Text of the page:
We are neither supporting nor opposing the review. But article 9 also states that they are connected reviews (of the present commitments of the developed world) which should be undertaken while reviewing the protocol. It is yet to be seen how the developed world undertakes the entire task of the review in just a wee (and hence out position).
Where the adaptation fund is concerned, I think we should be very careful about taking a decision on the operational entity. It is a very important issues, and I would rather have the decision delayed than taking one in haste that the developing world may regret later on.
Mohammad Reazuddin, chair of the LDC group
Yes it is true that there is friction among the developing countries where the adaptation fund is concerned. China is not against the GEF being the operational entity. Why should it be, as it gets 50 per cent of the GEF funding. India is the second largest receiver of the GEF funding; but it is subtly supporting G-77 where the debate about operational entity is concerned. But at present all the developing countries have decided that they would not debate about the operational entity and rather concentrate on getting the procedures and principles of the fund finalised here at Nairobi. Once this is done, then a decision on the operational entity would be a easy one.
What we want is that the fund should be under the authority of Cop/MOP; and where governance is concerned, there should be balance (in terms of representation) and equity (in terms of funding). Lastly, there should be transparency. We are also demanding additional LDC representation, which has not been taken well by other developing countries.
Another point of friction is that small island nations want that some developing countries should take up commitments. However, we have hushed this debate for the time being, as we would like to present a united front.
Lucie Giraud, Communications officer,
Environment and Social Development Department,
International Finance Corporation, the World Bank group
At these discussions, everybody talks about technology transfer for a better world. But these are just political discussions. What is important is the role of the private sector. Entrepreneurs in the developing countries can be self-sufficient if they are made aware about the fact that switching over to greener technologies is profitable in the long-run. It is not necessary to be pronounced as a financial cripple for technology transfer to take place. Efficient technologies exist in developing countries. The bottleneck is the mechanisms to finance the switchover with both the entrepreneurs and banks being skeptical about the returns. Such facts are completely ignored in such negations with no discussions about the role of the private sector. The World Bank is not able to influence the negotiators of the developed world to push for such ideas, as within the bank also there is a divide, with the public sector wing asking for the establishment of a carbon/climate change fund. The bank has too many facets.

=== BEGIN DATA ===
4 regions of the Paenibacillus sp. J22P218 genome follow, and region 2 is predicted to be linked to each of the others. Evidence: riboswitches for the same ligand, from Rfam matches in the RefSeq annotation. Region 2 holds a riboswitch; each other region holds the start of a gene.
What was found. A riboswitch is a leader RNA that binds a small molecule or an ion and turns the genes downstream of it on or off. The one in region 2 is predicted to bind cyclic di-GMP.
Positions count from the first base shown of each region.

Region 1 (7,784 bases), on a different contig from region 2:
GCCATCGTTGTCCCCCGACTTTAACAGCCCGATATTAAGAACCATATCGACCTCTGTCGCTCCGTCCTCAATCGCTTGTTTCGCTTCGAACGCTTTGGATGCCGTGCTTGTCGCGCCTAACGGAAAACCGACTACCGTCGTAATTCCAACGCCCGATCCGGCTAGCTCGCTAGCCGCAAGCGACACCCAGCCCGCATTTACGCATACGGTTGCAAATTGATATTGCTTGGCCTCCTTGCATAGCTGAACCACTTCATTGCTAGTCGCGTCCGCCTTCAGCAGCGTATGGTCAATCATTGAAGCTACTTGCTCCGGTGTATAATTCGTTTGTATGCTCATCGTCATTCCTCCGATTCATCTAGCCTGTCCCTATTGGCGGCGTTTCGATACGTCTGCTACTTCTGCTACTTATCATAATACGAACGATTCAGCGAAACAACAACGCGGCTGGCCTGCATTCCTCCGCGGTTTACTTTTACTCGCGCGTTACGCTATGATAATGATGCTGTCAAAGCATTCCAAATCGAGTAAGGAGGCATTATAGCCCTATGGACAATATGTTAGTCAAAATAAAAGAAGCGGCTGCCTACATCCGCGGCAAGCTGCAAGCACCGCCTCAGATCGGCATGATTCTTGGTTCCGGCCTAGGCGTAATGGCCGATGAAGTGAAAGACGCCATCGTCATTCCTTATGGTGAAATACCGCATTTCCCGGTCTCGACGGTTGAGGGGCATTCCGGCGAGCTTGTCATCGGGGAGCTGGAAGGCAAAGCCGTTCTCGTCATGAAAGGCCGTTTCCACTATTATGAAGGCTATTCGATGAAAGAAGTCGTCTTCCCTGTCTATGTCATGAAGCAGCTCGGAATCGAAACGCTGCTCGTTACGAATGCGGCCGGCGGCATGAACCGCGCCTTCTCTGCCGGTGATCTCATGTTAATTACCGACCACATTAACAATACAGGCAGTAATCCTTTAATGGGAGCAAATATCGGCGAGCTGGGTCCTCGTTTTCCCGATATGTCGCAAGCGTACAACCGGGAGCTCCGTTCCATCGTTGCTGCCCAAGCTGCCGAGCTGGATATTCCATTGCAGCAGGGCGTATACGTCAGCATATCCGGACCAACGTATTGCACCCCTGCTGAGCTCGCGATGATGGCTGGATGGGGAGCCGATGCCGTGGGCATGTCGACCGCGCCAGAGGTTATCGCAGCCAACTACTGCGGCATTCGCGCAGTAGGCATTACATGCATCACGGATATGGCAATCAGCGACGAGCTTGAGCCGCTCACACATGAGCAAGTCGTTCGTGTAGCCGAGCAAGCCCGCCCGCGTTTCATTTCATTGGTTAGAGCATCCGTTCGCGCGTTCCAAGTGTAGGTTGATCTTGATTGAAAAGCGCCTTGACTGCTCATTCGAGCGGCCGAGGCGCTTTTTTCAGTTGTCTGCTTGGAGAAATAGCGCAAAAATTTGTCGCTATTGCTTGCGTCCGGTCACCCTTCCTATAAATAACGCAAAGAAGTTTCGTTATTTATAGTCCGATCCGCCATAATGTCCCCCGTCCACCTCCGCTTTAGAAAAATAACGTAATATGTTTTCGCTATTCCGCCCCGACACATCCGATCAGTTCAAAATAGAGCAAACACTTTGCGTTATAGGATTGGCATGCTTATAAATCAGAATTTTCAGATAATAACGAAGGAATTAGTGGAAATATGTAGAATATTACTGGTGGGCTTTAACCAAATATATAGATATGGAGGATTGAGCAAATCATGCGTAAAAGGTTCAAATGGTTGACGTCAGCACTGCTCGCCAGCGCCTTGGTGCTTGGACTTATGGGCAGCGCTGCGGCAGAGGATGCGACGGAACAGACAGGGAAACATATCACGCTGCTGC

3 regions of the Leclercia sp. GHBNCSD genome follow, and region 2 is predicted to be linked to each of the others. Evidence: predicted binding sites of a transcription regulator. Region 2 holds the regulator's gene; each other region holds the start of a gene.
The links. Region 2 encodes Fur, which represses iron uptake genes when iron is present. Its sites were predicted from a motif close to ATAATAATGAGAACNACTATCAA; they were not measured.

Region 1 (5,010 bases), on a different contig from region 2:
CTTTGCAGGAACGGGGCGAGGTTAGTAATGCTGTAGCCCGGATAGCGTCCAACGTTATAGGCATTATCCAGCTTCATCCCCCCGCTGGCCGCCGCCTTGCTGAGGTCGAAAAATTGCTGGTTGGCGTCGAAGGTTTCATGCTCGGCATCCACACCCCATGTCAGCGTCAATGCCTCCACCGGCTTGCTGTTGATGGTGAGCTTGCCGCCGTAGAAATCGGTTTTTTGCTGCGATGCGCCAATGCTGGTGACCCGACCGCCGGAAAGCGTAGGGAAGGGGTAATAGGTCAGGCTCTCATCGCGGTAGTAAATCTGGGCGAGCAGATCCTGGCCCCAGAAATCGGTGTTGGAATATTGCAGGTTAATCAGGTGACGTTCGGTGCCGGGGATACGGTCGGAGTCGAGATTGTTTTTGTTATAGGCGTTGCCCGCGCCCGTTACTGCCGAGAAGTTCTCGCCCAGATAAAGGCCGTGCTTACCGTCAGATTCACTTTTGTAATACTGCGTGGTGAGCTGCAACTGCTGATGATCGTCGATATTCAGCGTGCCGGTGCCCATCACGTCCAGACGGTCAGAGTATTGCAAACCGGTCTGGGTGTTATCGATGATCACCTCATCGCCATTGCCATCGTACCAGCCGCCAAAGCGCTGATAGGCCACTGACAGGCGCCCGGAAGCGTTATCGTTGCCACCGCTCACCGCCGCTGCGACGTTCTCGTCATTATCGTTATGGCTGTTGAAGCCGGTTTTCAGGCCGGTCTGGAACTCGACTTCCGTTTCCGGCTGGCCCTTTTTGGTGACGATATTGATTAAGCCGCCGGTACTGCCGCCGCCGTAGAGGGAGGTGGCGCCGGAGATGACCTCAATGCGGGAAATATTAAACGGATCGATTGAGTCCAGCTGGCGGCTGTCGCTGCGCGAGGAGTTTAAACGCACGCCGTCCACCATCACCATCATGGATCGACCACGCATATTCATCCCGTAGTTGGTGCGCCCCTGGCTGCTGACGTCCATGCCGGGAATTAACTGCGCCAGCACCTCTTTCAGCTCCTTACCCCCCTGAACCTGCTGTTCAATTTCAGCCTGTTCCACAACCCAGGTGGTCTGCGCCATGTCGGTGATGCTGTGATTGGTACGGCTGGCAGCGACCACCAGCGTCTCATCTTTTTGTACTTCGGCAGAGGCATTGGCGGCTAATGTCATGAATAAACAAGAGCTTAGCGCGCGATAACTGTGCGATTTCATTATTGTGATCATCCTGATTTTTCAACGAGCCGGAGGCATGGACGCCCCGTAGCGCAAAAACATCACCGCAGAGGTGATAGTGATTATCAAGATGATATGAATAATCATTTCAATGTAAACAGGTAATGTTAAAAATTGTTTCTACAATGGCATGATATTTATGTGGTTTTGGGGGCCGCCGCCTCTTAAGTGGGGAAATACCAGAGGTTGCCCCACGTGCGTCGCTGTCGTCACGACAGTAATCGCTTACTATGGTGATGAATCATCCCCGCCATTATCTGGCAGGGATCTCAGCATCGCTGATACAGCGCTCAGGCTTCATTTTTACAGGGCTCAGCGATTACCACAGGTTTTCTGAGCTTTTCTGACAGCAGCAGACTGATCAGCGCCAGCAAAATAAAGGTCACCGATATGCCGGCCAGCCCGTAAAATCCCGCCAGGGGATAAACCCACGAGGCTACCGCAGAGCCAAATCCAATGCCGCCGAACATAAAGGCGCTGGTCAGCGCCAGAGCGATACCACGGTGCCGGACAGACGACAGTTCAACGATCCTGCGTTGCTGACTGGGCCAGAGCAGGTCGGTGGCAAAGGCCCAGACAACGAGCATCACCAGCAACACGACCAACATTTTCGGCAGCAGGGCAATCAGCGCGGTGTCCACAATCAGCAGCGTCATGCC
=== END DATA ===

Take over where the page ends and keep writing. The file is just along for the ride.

Director, International Climate Project, Ministry of Environment, Finland
As far as a review is concerned, European nations have a coordinated position. A review is an obligation under the protocol. However, we need everybody on the deck, as the developing countries are responsible for a less percentage of global warming now. Climate change is a global problem and emissions are worldwide.
Action just taken by the developed world would not be an answer to the mammoth problem. Even if we curb our emissions, the problem would persist. Russia’s proposal of voluntary emission reduction is an important thing, irrespective of the details. We should provide an environment where a debate can be held about this.
Another important debate in Nairobi among the developing countries concerns the poor geographical distribution of CDM projects. At present this is the case as it is a market-based mechanism. We think the way out is capacity building.”